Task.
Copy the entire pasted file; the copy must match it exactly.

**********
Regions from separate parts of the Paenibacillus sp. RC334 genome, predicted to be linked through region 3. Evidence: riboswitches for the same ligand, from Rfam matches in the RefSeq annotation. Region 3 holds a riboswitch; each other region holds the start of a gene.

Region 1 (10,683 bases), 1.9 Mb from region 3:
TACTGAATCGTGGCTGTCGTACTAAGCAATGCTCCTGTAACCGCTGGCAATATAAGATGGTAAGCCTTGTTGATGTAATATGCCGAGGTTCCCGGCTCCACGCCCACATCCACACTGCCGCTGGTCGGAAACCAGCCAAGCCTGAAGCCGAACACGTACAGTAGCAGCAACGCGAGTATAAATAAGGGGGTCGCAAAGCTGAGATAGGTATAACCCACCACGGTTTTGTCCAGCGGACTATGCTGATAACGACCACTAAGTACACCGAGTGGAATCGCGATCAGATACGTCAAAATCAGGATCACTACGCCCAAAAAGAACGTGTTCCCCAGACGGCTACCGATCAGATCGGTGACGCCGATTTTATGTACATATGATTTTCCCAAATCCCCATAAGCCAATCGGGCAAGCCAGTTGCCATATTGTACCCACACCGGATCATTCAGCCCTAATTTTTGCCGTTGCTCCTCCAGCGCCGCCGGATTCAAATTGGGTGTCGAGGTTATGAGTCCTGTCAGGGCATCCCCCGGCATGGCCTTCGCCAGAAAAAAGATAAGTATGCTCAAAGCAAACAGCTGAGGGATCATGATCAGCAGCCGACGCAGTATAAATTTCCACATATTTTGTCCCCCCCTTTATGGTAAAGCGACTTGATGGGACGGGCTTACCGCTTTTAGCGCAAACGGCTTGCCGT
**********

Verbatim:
Regions from separate parts of the Paenibacillus sp. RC334 genome, predicted to be linked through region 3. Evidence: riboswitches for the same ligand, from Rfam matches in the RefSeq annotation. Region 3 holds a riboswitch; each other region holds the start of a gene.

Region 1 (10,683 bases), 1.9 Mb from region 3:
TACTGAATCGTGGCTGTCGTACTAAGCAATGCTCCTGTAACCGCTGGCAATATAAGATGGTAAGCCTTGTTGATGTAATATGCCGAGGTTCCCGGCTCCACGCCCACATCCACACTGCCGCTGGTCGGAAACCAGCCAAGCCTGAAGCCGAACACGTACAGTAGCAGCAACGCGAGTATAAATAAGGGGGTCGCAAAGCTGAGATAGGTATAACCCACCACGGTTTTGTCCAGCGGACTATGCTGATAACGACCACTAAGTACACCGAGTGGAATCGCGATCAGATACGTCAAAATCAGGATCACTACGCCCAAAAAGAACGTGTTCCCCAGACGGCTACCGATCAGATCGGTGACGCCGATTTTATGTACATATGATTTTCCCAAATCCCCATAAGCCAATCGGGCAAGCCAGTTGCCATATTGTACCCACACCGGATCATTCAGCCCTAATTTTTGCCGTTGCTCCTCCAGCGCCGCCGGATTCAAATTGGGTGTCGAGGTTATGAGTCCTGTCAGGGCATCCCCCGGCATGGCCTTCGCCAGAAAAAAGATAAGTATGCTCAAAGCAAACAGCTGAGGGATCATGATCAGCAGCCGACGCAGTATAAATTTCCACATATTTTGTCCCCCCCTTTATGGTAAAGCGACTTGATGGGACGGGCTTACCGCTTTTAGCGCAAACGGCTTGCCGT